Every pastor I know needs a best friend. Don’t we all?
Most likely the pastor has a best friend in a spouse. I hope so. I encourage it. My wife is that for me. My boys are also.
But I think there’s more. And more these days than ever.
And, if “best” is too strong a word, pick your own word. Good. Close. Trusted. Every pastor needs a friend who knows them well and can encourage and challenge like no one else can.
Yet, in working with pastors as I do regularly, I would say more pastors live paranoid of who they can trust than have someone they would consider a close confidant. Some pastors believe not having one simply comes with the job. I’ve heard pastors say we can’t expect to have those type relationships with people – that we are somehow, for some reason, “above that”.
That’s dangerous talk. And many pastors have failed buying that lie — or never inviting people into a closer circle of friendship.
I equally know some people who want to be that type friend to the pastor. And the pastor has either been hard to get to know or the person doesn’t know how to relate to them. I appreciate those who have a sincere desire to befriend the pastor – which is the purpose of this post.
I can’t speak for all pastors – but I can speak for me and, I believe, I can speak for many pastors due to my years of coaching and ministering among them. I’ve learned you can have “best” friends in the church, but even if necessary because of the size church, outside the church where one pastors.
If you want to be this kind of friend to a pastor, I need to warn you the pastor may be skeptical at first. Every pastor has been burned a time or two. If your heart, however, is to be a friend – even a best friend – to your pastor here are some suggestions which have worked to endear my friends to me.
Here are 7 ways to be a pastor’s “best” friend:
Let the pastor be true to self. Warts and all – don’t expect more from the pastor than you would anyone else. There is likely a church holding the pastor to a higher standard. And they should. But, as a “best friend”, you know everyone is still a “work in progress” – just like you. Allow your pastor to be human. And their family too!
Don’t make the pastor be the pastor in every situation. Let the pastor be “off” occasionally. Don’t talk “church” all the time. If you’re best friend is a waitress you don’t talk food or customer service all the time, do you? A doctor’s best friend hopefully isn’t always looking for free medical advice. Talk sports. Or politics (that’s hard for most pastors to find a place to do). Or about your family. Talk about life.
(Also – side note, the pastor shouldn’t always have to be the one to pray just because they are in the room. Shoulder some of his burden when you are with them.)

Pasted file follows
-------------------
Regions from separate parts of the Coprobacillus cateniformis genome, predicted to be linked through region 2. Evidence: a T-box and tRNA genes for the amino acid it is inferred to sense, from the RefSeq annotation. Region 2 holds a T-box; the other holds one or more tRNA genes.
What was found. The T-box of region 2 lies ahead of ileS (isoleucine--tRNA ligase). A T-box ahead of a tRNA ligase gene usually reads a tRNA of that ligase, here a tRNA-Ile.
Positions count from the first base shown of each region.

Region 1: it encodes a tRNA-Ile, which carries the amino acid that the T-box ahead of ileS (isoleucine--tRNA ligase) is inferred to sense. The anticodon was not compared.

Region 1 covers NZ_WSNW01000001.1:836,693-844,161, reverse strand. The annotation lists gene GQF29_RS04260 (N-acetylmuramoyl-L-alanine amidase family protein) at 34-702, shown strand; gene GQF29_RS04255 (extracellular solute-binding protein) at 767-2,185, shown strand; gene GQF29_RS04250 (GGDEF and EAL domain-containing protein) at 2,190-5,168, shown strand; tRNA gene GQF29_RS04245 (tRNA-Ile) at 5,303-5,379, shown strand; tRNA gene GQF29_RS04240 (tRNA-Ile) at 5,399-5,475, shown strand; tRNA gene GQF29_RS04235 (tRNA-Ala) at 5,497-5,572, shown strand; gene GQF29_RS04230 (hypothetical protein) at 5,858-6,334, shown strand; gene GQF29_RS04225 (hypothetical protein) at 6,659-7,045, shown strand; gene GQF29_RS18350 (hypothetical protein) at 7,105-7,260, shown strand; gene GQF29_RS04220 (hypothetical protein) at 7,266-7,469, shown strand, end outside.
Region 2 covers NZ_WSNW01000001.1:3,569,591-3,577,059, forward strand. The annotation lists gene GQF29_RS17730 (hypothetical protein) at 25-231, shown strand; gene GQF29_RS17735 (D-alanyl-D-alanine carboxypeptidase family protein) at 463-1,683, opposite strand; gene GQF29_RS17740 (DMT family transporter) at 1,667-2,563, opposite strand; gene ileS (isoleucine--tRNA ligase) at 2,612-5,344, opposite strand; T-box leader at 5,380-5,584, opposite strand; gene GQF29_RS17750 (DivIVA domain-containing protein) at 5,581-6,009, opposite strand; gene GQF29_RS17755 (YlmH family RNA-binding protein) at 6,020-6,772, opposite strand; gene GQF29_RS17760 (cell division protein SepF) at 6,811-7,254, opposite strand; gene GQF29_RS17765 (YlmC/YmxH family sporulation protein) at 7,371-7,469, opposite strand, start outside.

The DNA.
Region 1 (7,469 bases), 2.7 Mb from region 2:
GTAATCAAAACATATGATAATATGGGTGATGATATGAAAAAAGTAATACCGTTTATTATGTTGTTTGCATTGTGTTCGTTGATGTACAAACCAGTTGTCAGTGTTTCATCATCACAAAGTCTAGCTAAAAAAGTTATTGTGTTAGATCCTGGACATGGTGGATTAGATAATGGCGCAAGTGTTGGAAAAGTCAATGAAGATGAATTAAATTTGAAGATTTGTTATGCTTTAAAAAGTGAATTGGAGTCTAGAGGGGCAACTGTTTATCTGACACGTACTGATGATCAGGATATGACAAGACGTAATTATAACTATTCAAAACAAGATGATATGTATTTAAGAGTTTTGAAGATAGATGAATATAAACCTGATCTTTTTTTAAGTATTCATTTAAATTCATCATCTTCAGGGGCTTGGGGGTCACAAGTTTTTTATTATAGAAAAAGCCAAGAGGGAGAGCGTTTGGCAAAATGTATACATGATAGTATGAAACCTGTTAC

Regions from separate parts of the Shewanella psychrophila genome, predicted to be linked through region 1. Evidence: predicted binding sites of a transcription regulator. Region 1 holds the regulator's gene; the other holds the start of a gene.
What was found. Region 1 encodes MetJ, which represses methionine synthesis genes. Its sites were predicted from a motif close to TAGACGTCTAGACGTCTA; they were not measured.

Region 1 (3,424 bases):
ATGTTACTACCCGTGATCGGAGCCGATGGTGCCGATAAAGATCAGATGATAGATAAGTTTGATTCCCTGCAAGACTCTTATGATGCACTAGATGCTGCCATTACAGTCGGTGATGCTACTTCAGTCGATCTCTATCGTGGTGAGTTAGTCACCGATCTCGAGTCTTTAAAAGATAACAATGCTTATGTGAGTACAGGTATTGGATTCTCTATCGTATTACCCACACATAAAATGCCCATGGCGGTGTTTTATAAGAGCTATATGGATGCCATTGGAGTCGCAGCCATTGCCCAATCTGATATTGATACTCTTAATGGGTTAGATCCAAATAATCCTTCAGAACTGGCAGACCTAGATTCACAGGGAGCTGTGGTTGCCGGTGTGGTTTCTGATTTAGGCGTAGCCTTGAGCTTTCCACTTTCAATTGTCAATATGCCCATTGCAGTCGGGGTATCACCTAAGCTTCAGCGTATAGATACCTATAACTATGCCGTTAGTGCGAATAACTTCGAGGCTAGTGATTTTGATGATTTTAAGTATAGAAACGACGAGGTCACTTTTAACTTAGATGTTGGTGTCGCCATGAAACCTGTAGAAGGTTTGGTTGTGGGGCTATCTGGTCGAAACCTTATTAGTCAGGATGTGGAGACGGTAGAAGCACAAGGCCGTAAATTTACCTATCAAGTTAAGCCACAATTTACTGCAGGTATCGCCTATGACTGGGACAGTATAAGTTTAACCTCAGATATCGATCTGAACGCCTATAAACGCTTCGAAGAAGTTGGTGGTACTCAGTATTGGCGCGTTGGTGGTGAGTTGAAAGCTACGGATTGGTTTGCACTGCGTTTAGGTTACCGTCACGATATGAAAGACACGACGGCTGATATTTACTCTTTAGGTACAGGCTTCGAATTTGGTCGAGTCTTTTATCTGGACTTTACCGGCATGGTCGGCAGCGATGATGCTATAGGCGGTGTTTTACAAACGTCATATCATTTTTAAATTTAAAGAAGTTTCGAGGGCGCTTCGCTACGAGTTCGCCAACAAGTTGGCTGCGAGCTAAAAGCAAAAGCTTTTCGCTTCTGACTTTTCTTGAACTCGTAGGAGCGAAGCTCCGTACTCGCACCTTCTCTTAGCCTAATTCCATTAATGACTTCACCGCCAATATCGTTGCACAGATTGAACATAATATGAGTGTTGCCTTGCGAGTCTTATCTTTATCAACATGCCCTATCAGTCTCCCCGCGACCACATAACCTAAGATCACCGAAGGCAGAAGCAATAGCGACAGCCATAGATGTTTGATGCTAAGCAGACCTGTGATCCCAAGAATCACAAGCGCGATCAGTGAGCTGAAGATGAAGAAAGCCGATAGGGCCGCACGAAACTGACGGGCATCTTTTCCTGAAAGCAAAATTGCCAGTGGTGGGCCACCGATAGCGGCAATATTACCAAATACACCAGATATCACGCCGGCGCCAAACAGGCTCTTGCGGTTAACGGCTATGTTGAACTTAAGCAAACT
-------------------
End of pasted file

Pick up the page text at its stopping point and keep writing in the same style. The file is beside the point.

Never talk about the pastor behind their back. Let them know you will always protect them and have their best intentions in mind. Above all have integrity in the relationship – which should be true in every friendship.
Never repeat anything the pastor tells you in private without permission. Never. Ever. Ever. This may be the most important one. It’s amazing how people will repeat what you say if they think you are claiming to be a close friend. As soon as you do, it will be very difficult to trust you again. And isn’t part of being a best friend the confidences you two keep between you?
Love the pastor even when they make mistakes. You’d want that from your best friends wouldn’t you? Why not give pastors one friend they know they can always count on to be in his corner? And that should be even on those days where their emotional state or mindset make them seem not very pastoral – and maybe not even like a best friend.
Support the pastor publicly. You won’t be much of a friend if you don’t challenge them when needed, but it should always be done in private. When in a crowd be on the pastor’s side until you’ve had a chance to talk to the pastor in person – and alone.
Don’t hold the pastor to unreasonable expectations. I’ve seen people who want to be a pastor’s friend get upset when the pastor didn’t tell them everything going on in the church. They get their feelings hurt. Every pastor walks on a certain amount of “eggshells” wondering who will respond and how to things the pastor does. We should never place this burden on a “best” friend. Have no hidden agenda to the relationship – no attempt to gain information or status – just friendship.
Those are a few suggestions, but even with these, don’t be disappointed if the pastor doesn’t respond as you would want them to. Again, best friends don’t. Plus, maybe – hopefully – your pastor has a best friend or two already. All pastors need them.
As I close, I’m thinking these are good suggestions in all friendships – pastor or not. And we all need a best friend.
Pastors, any suggestions you would add?